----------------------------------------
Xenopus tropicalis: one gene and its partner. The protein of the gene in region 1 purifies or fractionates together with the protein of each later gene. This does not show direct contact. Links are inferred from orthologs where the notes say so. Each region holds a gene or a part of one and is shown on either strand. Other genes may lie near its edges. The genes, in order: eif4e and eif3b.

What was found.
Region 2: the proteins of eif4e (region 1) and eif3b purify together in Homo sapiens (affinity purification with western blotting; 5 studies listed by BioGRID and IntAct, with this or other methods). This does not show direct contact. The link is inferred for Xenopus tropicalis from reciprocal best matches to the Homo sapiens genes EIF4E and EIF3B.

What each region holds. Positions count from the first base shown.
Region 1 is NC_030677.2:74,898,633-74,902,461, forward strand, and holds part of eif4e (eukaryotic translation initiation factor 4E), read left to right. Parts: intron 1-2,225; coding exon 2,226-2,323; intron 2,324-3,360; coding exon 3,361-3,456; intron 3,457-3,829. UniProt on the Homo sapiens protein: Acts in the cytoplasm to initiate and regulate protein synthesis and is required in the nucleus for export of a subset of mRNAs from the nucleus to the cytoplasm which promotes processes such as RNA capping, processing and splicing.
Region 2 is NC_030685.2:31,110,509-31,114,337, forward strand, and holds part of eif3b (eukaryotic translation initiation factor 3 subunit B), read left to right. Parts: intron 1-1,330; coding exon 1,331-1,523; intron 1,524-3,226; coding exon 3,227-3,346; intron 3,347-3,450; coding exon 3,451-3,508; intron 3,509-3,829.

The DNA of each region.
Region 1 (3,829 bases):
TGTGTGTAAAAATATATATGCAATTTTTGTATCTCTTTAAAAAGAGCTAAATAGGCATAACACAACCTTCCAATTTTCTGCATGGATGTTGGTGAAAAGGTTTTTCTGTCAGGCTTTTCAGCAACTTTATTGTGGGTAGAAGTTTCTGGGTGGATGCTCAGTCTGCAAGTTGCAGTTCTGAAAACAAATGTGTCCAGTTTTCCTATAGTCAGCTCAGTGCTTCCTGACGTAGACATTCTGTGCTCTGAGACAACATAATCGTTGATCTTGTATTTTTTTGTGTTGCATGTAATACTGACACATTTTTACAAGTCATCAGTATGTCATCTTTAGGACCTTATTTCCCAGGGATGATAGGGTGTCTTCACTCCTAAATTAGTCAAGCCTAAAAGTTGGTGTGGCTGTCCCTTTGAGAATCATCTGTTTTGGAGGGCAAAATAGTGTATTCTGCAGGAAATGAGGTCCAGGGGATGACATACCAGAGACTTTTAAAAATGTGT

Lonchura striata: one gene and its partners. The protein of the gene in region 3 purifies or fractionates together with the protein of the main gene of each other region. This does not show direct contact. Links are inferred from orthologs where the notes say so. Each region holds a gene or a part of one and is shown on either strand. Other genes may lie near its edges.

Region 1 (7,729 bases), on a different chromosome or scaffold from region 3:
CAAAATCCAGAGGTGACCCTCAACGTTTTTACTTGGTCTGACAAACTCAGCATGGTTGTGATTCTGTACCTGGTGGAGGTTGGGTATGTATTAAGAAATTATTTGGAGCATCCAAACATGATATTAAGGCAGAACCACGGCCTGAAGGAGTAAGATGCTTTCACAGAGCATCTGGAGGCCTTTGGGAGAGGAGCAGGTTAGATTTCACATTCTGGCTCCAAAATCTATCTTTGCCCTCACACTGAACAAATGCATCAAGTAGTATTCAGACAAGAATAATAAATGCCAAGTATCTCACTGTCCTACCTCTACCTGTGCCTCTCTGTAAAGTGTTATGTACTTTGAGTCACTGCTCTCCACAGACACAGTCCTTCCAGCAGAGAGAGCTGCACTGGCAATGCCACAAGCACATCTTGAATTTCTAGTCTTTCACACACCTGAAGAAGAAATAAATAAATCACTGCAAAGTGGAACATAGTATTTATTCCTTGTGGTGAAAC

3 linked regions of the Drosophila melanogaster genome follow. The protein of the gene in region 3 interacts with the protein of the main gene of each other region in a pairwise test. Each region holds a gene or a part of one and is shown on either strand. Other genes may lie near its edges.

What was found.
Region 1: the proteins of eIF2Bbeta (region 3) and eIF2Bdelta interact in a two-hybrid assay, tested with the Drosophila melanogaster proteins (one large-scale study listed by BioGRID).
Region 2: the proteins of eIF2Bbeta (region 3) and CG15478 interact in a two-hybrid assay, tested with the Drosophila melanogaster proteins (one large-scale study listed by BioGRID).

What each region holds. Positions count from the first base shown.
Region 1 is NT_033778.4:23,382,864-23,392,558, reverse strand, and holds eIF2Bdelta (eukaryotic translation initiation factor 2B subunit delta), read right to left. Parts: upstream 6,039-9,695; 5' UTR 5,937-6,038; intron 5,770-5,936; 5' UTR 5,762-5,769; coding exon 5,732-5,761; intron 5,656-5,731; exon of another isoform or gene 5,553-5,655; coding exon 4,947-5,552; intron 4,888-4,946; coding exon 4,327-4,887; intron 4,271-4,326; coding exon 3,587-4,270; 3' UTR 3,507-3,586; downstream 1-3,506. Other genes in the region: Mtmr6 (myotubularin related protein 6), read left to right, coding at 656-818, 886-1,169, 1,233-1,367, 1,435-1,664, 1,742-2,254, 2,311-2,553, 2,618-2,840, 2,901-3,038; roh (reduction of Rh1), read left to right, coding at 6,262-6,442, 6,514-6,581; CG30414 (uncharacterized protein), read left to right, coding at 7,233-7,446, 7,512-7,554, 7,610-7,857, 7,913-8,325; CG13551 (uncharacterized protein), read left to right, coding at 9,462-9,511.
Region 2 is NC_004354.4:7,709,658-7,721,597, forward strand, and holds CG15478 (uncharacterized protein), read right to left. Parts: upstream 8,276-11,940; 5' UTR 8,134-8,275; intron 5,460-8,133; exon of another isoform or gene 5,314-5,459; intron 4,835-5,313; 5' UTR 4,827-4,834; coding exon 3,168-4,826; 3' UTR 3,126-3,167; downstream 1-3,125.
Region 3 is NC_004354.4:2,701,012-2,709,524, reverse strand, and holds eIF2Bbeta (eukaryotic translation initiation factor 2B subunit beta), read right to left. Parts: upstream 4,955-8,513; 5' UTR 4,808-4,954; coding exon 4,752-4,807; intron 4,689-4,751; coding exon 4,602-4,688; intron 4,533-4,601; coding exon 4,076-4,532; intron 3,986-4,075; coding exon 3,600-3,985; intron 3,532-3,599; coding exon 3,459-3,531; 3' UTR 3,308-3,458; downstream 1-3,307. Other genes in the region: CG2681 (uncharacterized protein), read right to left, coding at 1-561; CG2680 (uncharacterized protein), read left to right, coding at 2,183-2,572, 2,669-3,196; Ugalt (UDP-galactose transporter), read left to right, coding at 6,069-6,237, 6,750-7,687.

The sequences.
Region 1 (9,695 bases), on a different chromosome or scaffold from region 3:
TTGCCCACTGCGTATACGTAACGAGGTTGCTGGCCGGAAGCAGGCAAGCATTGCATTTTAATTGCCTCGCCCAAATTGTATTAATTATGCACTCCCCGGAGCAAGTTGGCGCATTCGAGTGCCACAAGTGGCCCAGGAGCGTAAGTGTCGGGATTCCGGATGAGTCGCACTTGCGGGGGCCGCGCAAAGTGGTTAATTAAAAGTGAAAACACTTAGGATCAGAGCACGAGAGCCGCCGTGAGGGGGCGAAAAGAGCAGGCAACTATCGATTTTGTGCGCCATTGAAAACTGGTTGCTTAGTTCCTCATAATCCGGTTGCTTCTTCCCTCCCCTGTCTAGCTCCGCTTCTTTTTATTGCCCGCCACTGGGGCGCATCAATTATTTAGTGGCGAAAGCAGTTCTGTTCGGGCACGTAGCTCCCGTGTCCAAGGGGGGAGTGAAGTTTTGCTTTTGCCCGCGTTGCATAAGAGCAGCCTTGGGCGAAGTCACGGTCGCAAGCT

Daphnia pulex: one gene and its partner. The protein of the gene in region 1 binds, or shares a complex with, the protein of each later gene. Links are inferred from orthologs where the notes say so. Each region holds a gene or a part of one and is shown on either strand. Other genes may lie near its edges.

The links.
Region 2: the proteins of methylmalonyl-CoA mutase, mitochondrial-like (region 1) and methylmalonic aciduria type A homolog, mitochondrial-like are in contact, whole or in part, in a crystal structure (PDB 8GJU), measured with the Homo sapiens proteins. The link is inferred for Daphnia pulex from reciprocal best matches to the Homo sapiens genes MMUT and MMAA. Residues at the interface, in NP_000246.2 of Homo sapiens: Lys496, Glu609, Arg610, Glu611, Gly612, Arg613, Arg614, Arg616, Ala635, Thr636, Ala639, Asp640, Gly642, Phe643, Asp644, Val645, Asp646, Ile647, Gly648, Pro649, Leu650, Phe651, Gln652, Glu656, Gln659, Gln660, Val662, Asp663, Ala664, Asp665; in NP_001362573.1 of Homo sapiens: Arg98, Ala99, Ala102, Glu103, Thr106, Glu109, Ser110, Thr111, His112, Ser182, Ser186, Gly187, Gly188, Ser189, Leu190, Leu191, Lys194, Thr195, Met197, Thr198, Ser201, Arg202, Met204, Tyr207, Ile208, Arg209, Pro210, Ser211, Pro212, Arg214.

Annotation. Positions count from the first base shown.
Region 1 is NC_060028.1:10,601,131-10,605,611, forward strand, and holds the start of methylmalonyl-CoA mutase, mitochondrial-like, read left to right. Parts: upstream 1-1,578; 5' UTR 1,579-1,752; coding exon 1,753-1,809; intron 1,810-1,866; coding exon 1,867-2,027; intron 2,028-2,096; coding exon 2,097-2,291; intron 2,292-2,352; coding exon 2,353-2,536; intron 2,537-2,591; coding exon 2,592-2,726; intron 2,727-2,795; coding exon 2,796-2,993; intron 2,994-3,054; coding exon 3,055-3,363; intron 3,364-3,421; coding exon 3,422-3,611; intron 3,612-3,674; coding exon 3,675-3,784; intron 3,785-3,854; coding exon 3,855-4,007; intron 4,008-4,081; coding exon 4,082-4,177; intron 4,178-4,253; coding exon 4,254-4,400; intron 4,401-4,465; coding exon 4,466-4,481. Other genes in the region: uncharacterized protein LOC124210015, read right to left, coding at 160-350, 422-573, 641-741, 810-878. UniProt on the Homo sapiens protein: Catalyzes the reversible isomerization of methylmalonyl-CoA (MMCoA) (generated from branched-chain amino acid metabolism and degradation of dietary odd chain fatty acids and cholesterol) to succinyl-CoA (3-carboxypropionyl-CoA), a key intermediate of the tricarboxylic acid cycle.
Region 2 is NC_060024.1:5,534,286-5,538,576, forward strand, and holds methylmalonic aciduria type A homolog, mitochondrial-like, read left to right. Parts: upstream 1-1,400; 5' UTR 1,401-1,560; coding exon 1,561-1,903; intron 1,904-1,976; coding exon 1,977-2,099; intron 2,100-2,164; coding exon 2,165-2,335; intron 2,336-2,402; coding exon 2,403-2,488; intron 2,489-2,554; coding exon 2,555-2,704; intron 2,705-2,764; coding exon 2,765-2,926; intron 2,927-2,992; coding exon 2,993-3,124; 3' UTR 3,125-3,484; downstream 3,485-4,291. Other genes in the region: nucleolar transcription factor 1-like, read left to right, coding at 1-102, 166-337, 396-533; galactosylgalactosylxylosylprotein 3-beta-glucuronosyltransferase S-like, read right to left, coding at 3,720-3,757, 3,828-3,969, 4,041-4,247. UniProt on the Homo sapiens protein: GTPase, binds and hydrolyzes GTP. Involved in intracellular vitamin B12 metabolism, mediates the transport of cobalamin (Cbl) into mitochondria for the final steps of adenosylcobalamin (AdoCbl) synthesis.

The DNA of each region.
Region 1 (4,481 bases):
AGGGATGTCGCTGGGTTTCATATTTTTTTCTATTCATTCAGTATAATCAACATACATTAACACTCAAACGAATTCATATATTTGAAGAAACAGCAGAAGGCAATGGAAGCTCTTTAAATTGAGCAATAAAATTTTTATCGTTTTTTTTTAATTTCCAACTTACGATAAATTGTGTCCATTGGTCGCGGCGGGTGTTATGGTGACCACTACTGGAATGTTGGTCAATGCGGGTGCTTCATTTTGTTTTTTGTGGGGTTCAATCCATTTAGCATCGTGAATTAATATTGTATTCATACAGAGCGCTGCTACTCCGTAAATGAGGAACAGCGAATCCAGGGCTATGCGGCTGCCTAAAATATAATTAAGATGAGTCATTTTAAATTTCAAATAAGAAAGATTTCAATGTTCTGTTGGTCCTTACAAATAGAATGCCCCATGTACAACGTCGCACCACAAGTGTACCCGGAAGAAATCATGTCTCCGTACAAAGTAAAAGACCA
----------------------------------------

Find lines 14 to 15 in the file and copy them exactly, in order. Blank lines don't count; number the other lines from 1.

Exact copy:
What was found.
Region 1: the proteins of eIF2Bbeta (region 3) and eIF2Bdelta interact in a two-hybrid assay, tested with the Drosophila melanogaster proteins (one large-scale study listed by BioGRID).